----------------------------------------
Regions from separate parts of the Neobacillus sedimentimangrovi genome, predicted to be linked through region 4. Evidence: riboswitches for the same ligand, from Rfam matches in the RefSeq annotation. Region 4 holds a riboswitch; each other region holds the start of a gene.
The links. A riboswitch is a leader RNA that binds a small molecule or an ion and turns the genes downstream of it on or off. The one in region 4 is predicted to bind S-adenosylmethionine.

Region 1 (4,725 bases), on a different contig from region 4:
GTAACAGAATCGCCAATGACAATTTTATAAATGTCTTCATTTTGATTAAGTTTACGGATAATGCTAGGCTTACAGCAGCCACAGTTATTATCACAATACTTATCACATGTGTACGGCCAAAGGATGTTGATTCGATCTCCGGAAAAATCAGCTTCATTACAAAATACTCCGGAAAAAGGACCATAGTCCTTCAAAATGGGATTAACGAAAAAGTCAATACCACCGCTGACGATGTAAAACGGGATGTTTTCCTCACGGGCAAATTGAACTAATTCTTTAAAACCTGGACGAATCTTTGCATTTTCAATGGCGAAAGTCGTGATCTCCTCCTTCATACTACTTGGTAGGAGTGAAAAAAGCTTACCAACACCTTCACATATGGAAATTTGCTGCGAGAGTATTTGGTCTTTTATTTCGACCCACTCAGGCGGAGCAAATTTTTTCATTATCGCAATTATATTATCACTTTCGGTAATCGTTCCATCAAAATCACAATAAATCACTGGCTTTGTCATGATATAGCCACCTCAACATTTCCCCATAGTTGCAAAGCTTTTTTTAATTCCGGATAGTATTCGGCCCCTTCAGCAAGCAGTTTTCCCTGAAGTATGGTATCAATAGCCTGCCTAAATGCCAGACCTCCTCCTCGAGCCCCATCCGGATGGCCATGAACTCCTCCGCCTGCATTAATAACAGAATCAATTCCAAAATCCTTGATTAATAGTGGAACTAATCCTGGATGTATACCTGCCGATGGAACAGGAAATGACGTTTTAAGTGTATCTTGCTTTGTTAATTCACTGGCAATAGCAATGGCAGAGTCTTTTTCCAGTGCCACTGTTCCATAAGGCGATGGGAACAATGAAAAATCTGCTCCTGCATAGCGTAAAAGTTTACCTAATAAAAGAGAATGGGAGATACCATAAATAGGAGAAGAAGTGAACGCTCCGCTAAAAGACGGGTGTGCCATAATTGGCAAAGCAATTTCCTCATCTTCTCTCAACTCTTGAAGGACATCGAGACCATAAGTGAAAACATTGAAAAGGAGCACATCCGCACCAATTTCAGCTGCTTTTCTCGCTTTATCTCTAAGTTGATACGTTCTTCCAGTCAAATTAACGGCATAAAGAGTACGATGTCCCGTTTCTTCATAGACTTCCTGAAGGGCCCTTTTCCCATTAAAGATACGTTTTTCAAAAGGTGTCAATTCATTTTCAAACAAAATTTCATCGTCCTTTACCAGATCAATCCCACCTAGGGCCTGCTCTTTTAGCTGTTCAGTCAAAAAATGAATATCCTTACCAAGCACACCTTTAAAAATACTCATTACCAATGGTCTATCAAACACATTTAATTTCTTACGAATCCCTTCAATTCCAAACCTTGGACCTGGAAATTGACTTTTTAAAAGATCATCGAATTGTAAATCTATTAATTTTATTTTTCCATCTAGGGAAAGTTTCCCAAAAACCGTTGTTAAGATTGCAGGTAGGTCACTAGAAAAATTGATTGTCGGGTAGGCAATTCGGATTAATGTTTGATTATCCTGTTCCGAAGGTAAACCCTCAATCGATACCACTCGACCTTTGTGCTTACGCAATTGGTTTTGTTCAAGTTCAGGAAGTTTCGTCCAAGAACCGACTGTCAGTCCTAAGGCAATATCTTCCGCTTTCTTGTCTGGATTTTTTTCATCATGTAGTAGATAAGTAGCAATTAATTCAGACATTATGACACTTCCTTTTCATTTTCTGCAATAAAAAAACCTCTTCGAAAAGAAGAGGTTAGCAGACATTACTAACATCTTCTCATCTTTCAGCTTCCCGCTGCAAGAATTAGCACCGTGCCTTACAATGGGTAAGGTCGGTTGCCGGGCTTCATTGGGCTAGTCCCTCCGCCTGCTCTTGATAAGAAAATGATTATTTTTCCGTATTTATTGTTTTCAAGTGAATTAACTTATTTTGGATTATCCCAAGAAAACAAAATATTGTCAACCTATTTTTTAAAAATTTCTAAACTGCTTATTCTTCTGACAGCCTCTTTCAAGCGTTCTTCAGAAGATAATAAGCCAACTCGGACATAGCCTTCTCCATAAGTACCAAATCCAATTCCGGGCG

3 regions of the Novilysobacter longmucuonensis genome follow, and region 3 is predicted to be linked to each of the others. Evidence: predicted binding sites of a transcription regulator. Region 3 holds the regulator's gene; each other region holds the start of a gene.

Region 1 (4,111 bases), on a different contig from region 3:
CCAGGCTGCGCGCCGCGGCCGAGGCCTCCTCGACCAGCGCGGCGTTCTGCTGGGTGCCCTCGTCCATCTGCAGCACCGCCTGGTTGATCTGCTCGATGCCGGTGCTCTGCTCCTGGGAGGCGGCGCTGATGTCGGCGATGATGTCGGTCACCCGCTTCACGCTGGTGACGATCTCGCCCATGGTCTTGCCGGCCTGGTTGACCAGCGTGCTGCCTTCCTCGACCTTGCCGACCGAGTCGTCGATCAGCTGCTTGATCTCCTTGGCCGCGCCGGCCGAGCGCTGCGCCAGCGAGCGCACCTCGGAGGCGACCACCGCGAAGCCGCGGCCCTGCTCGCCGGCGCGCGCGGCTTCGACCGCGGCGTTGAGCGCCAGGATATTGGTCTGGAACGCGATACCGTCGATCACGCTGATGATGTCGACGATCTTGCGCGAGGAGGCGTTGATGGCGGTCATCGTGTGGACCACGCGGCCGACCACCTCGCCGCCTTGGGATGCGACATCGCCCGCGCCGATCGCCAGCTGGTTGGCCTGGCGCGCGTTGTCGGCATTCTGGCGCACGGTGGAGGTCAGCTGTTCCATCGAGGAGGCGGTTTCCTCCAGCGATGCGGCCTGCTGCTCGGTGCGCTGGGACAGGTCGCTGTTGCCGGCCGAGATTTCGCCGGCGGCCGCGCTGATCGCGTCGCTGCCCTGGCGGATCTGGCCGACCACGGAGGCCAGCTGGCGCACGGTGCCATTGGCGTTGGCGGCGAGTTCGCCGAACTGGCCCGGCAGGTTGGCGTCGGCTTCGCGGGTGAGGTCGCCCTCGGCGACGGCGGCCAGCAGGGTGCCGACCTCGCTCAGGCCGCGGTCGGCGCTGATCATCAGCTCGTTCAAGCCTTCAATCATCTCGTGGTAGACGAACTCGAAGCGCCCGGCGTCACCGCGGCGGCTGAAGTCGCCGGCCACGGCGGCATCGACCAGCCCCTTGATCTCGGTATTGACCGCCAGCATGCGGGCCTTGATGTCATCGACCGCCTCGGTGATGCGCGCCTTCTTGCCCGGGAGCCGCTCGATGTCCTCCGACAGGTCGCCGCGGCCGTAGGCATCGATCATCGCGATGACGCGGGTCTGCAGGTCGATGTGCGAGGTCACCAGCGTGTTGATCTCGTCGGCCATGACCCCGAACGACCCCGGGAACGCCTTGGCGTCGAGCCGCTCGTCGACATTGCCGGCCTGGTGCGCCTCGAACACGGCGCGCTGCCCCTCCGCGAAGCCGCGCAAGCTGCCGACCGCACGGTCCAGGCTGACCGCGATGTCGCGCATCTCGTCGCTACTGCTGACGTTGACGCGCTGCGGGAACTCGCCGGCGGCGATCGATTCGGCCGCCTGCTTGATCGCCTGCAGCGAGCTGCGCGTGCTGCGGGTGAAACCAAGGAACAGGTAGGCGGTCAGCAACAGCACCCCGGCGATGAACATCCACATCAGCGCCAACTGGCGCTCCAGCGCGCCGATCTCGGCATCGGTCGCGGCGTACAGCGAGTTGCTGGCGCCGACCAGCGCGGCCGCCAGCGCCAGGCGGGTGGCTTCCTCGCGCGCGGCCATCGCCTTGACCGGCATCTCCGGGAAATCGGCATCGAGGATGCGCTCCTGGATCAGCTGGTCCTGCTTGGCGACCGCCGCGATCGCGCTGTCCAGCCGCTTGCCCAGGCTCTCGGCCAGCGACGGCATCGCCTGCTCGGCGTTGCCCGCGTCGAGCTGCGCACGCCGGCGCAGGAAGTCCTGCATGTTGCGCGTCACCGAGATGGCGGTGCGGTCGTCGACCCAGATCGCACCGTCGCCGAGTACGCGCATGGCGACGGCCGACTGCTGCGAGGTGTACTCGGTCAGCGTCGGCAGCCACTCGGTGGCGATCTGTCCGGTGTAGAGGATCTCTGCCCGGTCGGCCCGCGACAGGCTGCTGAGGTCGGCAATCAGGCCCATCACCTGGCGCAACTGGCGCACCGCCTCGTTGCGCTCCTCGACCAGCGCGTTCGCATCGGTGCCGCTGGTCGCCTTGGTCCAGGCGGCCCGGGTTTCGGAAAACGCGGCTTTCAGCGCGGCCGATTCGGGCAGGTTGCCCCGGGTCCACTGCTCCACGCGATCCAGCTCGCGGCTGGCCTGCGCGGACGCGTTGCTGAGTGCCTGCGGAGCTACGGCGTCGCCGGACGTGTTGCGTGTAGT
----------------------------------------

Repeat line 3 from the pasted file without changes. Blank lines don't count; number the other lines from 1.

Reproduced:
Region 1 (4,725 bases), on a different contig from region 4: